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New Minister for Children a Constant Champion for Children's Homes

The Independent Children's Homes Association (ICHA) is anticipatory of the new Minister for Children being the constant champion for the children's homes.

The Independent Children's Homes Association (ICHA) is anticipatory of the new Minister for Children being the constant champion for the children's homes.

There is important research on their desk that needs urgent attention, the contents must be telling whoever is appointed that there is an emergency to be sorted regarding the sustaining of Residential Child Care.

A few weeks ago I had the pleasure of arranging some visits to children's homes for visitors from Denmark and Australia. I want to share their amazement with you.

Our Danish visitors said they had come to visit as their Government told them the English had some of the finest examples of children's homes in the world. They were amazed to hear that our Residential Child Care sector was not highly valued.

Our Australian visitors were amazed in a different way when experiencing the intensive child-centred support that children's homes provide, ordinary houses providing the setting for extraordinary multi-professional care for young people. They were struck that they were 'real homes' with 'real relationships.' They wanted to linger so long in one home I wondered if we would keep to the timetable.

This is the reality of our children's homes and the message that has to be championed by our new Minister.

Residential Child Care is always moving forwards. Across the country children's homes are hard at work. From April a new set of Quality Standards were brought into operation with an accompanying new Ofsted inspection framework. In many ways bringing to life the new standards is no different than working everyday with young people, you start where you are given and by the end of the day everyone involved is at least one step further forwards. The sector sees these new standards as a new start. Much of 'what works' with troubled and troubling children has been known for decades. Residential Child Care is in a continual process of adding to our knowledge, new ways of doing even better are absorbed readily. The new standards are yet another stage in the continual re-modelling of Residential Child Care.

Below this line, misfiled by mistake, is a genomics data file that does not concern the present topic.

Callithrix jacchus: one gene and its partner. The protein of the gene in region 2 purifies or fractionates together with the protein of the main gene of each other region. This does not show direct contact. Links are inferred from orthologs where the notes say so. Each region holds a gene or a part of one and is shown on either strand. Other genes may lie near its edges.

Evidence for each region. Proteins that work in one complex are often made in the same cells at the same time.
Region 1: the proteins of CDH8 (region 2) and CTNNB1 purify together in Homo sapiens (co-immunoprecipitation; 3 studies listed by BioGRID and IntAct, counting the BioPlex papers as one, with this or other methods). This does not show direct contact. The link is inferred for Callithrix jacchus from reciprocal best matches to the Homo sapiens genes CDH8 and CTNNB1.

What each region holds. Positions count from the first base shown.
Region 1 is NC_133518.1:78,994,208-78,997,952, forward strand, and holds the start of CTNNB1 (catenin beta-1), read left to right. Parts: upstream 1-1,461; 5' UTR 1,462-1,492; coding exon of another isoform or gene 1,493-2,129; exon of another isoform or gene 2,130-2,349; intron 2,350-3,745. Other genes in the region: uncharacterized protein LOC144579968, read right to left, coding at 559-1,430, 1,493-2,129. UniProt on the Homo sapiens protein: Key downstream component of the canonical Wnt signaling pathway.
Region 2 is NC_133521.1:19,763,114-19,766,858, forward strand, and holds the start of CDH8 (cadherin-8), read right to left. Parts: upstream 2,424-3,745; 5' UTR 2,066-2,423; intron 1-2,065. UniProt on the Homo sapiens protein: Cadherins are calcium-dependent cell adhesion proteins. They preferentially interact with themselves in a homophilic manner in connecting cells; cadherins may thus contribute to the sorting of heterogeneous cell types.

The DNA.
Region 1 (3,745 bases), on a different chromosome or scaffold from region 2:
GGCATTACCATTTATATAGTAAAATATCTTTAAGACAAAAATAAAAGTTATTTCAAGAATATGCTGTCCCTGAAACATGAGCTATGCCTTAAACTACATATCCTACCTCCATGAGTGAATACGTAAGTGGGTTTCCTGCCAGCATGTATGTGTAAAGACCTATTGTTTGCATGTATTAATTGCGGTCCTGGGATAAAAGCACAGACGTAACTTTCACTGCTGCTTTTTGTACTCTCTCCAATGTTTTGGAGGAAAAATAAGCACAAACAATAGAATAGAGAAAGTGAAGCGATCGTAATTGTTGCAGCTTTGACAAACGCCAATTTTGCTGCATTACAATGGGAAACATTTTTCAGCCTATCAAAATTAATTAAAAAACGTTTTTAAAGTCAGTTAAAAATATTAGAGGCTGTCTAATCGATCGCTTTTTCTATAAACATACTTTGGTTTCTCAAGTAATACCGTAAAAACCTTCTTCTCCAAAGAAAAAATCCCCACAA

The sector is taking on this work in less than favourable conditions. The Minister will have many supporters for the teamwork that will be necessary to challenge the ethics and strategy of national and local government that have led to the current parlous situation facing children's homes.

Rapid action is needed to ensure resilient children's homes and this requires a fundamental change to be led by the Minister, for homes to be seen as intensive not expensive.

The most important outcome for this first year of a new start for Residential Child Care will be the establishment of a national strategy for the positive use of residential options for children. The Ministerial task, as ICHA sees it, is to bring the sector in from the edgelands where they have been placed during the last five years.

We require needs-led, rights-based balance in our children's services where residential options and early intervention are seen as equal partners offering services decided according to assessed need.

This links to another achievable outcome to be set for children's services, to reduce the numbers of placements individual children in care have in any one year. Making the right placement first time is effective and efficient child care. It is the way to reduce the costs involved with making five or more placements in a year. Proper assessment and matching, making the 'most appropriate placement' first time will come through the necessary wid

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